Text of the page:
Sound-alikes are usually made as budget copies or "knockoff" of popular recordings, since the cost of covering a popular song is usually cheaper than that of licensing the original recording, or to make listeners believe a particular artist is performing a given song, to spare the expense of engaging that artist.
The buyers of these albums are casual music fans who see the albums at departments stores or discount stores but probably include those who think they're buying a more legit album and, ironically, are devoted fans of an artist who want to build a collection of all versions of the artists' songs.
Sound-alike recordings have been used in movie soundtracks and radio and television commercials since their origin, while sound-alike artists have long recorded jingles and other musical material for commercial use. In the 1980s, singer Bette Midler sued over a sound-alike song being used in a commercial which sounded too close to the original. In the 1990s, guitarist Carlos Santana sued over a commercial music bed that closely imitated his playing and arranging style.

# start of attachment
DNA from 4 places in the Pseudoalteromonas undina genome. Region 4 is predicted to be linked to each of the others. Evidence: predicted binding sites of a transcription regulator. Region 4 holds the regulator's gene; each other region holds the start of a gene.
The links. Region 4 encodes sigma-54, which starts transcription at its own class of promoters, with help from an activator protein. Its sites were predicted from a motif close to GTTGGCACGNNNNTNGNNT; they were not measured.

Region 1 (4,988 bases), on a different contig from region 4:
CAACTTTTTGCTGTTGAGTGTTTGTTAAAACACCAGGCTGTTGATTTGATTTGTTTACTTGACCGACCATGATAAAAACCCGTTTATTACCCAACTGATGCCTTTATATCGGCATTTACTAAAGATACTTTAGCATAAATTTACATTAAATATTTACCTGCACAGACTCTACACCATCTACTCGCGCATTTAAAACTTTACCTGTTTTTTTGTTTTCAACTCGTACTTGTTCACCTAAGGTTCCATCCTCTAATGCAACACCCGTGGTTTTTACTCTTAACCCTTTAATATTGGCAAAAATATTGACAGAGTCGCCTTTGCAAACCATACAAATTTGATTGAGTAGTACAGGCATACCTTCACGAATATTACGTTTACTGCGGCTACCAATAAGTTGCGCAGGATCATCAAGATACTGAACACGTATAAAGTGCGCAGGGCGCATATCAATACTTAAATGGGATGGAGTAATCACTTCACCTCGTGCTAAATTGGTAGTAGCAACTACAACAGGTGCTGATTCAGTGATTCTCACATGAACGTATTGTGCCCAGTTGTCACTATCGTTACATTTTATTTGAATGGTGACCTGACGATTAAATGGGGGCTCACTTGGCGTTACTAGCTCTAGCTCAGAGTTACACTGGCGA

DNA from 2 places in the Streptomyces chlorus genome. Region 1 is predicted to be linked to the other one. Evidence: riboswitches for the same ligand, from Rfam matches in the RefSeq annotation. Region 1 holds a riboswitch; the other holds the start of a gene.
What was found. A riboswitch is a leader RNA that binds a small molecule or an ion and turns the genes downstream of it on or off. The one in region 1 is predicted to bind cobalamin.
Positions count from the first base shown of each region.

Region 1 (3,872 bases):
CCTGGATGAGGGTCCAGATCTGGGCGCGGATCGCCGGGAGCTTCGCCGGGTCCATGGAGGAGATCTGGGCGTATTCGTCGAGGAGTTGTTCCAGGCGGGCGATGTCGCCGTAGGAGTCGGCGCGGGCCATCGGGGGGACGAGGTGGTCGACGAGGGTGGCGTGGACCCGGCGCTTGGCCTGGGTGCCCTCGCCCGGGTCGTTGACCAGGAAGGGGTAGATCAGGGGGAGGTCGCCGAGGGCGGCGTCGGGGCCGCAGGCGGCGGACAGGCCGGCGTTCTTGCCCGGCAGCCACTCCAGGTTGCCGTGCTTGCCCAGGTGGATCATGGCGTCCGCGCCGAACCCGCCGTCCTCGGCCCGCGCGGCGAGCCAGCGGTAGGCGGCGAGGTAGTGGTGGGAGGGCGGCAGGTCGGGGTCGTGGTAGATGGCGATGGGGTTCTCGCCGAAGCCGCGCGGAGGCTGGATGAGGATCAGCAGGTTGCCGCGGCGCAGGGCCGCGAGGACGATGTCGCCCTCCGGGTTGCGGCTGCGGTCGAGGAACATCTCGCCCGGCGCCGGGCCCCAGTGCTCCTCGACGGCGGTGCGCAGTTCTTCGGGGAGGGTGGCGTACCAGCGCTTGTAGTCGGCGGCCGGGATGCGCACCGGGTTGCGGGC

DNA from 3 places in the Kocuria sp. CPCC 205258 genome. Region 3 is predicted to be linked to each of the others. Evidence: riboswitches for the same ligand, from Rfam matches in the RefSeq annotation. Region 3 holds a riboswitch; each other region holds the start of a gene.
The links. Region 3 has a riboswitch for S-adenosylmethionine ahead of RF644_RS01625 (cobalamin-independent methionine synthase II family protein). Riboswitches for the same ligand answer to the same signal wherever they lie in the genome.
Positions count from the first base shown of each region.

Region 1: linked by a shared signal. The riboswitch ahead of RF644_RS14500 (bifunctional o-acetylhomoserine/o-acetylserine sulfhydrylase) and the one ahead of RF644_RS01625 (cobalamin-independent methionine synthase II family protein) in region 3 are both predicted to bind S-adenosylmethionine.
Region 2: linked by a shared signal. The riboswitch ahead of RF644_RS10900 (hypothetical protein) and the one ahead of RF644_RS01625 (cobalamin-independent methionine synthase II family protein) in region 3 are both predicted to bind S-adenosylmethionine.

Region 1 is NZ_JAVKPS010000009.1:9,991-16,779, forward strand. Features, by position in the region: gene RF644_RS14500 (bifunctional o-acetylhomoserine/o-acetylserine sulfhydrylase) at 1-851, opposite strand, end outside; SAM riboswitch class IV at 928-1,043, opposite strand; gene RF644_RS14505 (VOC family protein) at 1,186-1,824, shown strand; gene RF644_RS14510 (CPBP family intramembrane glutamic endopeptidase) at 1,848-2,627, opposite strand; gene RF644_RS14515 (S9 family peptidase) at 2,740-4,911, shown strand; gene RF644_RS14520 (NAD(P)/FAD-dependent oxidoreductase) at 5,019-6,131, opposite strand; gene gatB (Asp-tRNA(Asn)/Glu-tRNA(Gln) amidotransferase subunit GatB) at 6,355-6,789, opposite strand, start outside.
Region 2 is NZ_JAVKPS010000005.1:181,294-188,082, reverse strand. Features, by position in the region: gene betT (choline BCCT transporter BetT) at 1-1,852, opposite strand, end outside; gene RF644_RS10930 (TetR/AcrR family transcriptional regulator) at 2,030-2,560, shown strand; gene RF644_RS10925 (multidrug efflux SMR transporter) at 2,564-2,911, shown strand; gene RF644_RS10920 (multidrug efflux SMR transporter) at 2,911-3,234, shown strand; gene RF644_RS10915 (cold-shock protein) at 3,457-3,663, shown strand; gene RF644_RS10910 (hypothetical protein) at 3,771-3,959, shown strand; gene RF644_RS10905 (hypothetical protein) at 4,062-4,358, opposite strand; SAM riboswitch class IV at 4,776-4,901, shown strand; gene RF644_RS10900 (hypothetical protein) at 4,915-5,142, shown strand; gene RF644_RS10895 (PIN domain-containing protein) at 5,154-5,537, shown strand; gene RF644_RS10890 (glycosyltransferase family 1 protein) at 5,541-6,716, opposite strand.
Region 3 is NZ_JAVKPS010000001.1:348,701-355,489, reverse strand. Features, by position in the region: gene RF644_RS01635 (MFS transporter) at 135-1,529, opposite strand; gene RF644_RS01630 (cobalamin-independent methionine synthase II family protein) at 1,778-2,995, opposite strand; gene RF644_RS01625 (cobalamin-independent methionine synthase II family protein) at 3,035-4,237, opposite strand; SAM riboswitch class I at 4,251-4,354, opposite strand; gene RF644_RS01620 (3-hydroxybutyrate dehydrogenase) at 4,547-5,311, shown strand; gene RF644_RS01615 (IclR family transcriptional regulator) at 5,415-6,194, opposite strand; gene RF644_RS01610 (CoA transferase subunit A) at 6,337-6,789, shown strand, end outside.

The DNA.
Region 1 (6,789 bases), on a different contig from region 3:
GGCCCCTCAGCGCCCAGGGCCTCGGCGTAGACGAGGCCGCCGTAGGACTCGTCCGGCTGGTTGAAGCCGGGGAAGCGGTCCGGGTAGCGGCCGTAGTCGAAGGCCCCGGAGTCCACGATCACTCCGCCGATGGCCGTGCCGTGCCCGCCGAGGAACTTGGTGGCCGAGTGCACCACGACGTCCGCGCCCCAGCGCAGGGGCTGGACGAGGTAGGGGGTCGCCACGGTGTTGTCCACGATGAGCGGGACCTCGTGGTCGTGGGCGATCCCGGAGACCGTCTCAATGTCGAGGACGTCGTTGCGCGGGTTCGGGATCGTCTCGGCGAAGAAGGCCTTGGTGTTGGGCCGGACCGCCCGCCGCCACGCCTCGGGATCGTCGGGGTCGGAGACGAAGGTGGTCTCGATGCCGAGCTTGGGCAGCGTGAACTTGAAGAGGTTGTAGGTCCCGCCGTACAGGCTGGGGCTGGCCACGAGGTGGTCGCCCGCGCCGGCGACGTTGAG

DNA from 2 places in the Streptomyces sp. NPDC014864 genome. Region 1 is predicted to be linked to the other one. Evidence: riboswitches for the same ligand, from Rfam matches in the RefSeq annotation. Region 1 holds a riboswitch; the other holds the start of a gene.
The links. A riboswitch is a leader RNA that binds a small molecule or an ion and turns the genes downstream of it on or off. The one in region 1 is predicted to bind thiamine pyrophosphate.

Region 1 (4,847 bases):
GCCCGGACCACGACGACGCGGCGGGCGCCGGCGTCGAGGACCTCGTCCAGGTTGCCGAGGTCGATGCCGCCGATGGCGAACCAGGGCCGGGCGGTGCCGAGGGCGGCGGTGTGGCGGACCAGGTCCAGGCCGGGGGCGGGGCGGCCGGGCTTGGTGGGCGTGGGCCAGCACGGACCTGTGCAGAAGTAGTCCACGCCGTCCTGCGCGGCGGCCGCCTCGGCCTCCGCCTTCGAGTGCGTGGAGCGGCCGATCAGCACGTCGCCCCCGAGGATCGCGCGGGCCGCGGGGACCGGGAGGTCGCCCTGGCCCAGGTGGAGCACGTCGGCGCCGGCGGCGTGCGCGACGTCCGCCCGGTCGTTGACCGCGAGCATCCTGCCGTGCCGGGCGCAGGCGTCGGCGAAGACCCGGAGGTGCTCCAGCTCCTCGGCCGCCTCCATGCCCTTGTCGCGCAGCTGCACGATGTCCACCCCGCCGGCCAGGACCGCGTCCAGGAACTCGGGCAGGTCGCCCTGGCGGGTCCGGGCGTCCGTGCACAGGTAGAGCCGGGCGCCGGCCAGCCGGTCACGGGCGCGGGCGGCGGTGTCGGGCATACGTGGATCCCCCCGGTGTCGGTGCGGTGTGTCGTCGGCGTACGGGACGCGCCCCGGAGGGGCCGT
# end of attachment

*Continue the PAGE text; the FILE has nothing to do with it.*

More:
Sound-alike albums have also long been issued by small record companies, to cash in on the popularity of artists, movies or show tunes from hit plays. Lou Reed began his recording career working for one such company, Pickwick Records, but years later became a star in his own right, as an original performer. Other such companies were Hit Records of Nashville, Tennessee and Embassy Records of the United Kingdom. Bell Records of New York City also issued sound-alike budget records in the 1950s. Madacy Entertainment also releases sound-alike albums under the title The Countdown Singers.